¶4 On December 3, 2013, the district court ruled ICWA inapplicable. At the first family team meeting, the Cherokee Nation, the natural mother, and DHS were present. The natural mother was informed if she gained membership in the Cherokee Nation, ICWA would apply. The natural mother was also told if ICWA applied, the child would likely have to leave foster mother’s care because foster mother was a non-ICWA compliant placement. No party informed the natural mother of ICWA’s benefits and protections.2 The natural mother declined to enroll at the time. The district court subsequently found the State broke confidentiality by allowing the Cherokee Nation to attend a family team meeting in a non-ICWA case.

¶5 In September 2014, the State filed a motion to terminate the natural mother’s rights due to her absence in the pending court proceedings.The State served the natural mother by publication. On December 18, 2014, the court entered a Default Order of Termination of Parental Rights against the natural mother for failure to appear and defend her rights to her child. On February 5, 2015, the natural mother became an enrolled citizen of the Cherokee Nation. On February 19, 2015, the Cherokee Nation filed a motion to intervene and, on March 24, 2015, filed a motion to transfer to tribal court. In the spring of 2015, the district court vacated the order terminating the natural mother’s rights due to statutorily defective service. On June 9, 2015, the district court found natural mother’s rights were still intact and the permanency plan should be reunification.

The Appellants made the following arguments as to why OICWA and ICWA should not apply:

1. “Appellant’s position is that congressional intent to limit ICWA’s reach is found in its rejection of a proposed definition of ‘Indian’ to include all persons eligible for membership in an Indian tribe within ICWA’s purview whether or not a parent was a tribal member.”

2. “OICWA, 10 O.S.2011 §§ 40-40.9, limits ICWA’s application to children who are Indian children prior to the proceedings’ initiation.”

3. “ICWA’s plain language prohibits applying ICWA to a case where the child is not in a parent’s custody at the time the child comes within ICWA’s definition of Indian child.”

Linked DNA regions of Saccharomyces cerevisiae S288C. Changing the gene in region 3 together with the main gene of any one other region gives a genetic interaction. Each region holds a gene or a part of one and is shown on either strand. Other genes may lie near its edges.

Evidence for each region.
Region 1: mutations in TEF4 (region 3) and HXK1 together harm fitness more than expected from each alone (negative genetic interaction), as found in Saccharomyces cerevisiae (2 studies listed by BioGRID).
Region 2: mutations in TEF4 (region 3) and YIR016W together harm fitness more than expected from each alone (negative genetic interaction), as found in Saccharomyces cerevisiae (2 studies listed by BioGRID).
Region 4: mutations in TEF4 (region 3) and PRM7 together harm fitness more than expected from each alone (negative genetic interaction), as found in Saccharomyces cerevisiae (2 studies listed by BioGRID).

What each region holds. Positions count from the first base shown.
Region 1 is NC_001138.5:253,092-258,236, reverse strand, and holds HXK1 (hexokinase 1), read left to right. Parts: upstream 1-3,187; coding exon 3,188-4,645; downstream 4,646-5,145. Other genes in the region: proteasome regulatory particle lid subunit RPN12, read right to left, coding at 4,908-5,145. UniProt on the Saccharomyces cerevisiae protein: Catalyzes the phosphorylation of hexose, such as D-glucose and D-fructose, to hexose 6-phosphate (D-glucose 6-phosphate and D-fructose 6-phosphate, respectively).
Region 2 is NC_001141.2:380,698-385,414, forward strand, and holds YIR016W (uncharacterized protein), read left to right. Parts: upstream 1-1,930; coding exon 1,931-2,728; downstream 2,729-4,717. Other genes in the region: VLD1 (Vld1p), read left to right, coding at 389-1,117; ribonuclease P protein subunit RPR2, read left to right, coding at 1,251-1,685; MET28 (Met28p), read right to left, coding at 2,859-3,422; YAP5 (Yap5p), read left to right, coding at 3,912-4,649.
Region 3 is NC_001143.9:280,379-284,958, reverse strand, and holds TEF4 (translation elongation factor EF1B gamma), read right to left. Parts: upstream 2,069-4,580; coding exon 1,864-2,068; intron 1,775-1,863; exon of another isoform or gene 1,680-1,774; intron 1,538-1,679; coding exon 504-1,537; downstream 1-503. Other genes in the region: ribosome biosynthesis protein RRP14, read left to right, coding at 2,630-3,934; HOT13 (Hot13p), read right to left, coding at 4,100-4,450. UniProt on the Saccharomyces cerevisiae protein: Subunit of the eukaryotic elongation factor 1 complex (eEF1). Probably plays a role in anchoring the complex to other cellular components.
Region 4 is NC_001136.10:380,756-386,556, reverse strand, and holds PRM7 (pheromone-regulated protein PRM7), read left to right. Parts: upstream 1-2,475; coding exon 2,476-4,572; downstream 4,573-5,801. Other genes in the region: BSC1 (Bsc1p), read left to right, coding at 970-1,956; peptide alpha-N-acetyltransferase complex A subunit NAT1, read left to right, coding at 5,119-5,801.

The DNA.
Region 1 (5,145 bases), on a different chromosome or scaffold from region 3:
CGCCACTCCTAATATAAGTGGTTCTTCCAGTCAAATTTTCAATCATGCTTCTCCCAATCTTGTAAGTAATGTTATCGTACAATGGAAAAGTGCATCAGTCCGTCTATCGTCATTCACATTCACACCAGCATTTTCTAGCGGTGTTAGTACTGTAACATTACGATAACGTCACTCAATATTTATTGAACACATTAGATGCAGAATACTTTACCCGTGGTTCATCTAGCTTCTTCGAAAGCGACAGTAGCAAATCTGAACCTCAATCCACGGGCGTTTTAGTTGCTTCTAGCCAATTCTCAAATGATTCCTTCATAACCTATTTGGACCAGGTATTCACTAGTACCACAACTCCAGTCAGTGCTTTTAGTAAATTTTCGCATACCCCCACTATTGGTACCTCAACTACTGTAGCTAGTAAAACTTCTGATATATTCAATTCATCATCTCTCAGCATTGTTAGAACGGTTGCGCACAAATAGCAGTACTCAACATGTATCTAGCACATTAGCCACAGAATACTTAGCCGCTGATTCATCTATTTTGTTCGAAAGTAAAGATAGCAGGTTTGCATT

4. “Their initial premise is that the child was not removed from an Indian family because the mother was not enrolled at the time the State removed the child. Appellants assert that pursuant to Section 1902’s policy statement, ICWA applies only to ‘intact Indian families,’ and no Indian family existed at the time of the child’s removal.” An argument the Oklahoma Supreme Court called “at best, confusing.”

The Oklahoma Supreme Court found that “[t]he provisions of ICWA become effective in a state child custody proceeding on the date that the record supports a finding that ICWA applies. Section 1911(b) became applicable, with prospective application, when the child met the definition of an Indian child under ICWA. Appellants have failed to provide any authority which would require a different finding.”

The Supreme Court also agreed that transfer was appropriate, stating among other things:

Appellants claim the best interests of the child support denial of the transfer to tribal court. The record does not support their argument. The goal of the district court’s permanency plan was reunification with the natural mother. Appellants failed to present any evidence which would show that transfer to tribal court would not promote this goal. Although Appellants introduced evidence of a bond with a half-sibling in the foster mother’s care, they introduced no evidence of a bond with the foster mother and failed to present any evidence of physical or emotional harm to the child if the proceedings were transferred to tribal court. Appellants’ evidence was that the child would suffer from a change in foster-care placement-an issue not before the district court or this Court. ICWA’s placement preference are applicable to district court proceeding. And lastly, the best interests of the child can just as easily be determined by the tribal court.One argument Appellants strongly imply is that a tribal court could not make this determination. Appellants have not supported this implication, and we refuse to make such a finding.

Since the last time a state appellate court has affirmed a lower court’s transfer to tribal court, (In re Jayda L., Neb. Ct. App. 2012), there have been at least 13 other transfer cases. Only 2 others ended up with a transfer to tribal court (Kansas, Nebraska). This is the 20th case ever where the appellate court affirmed the lower court’s transfer decision. In comparison, there have been 22 times where the appellate court reversed the lower court’s decision to send the case to tribal court.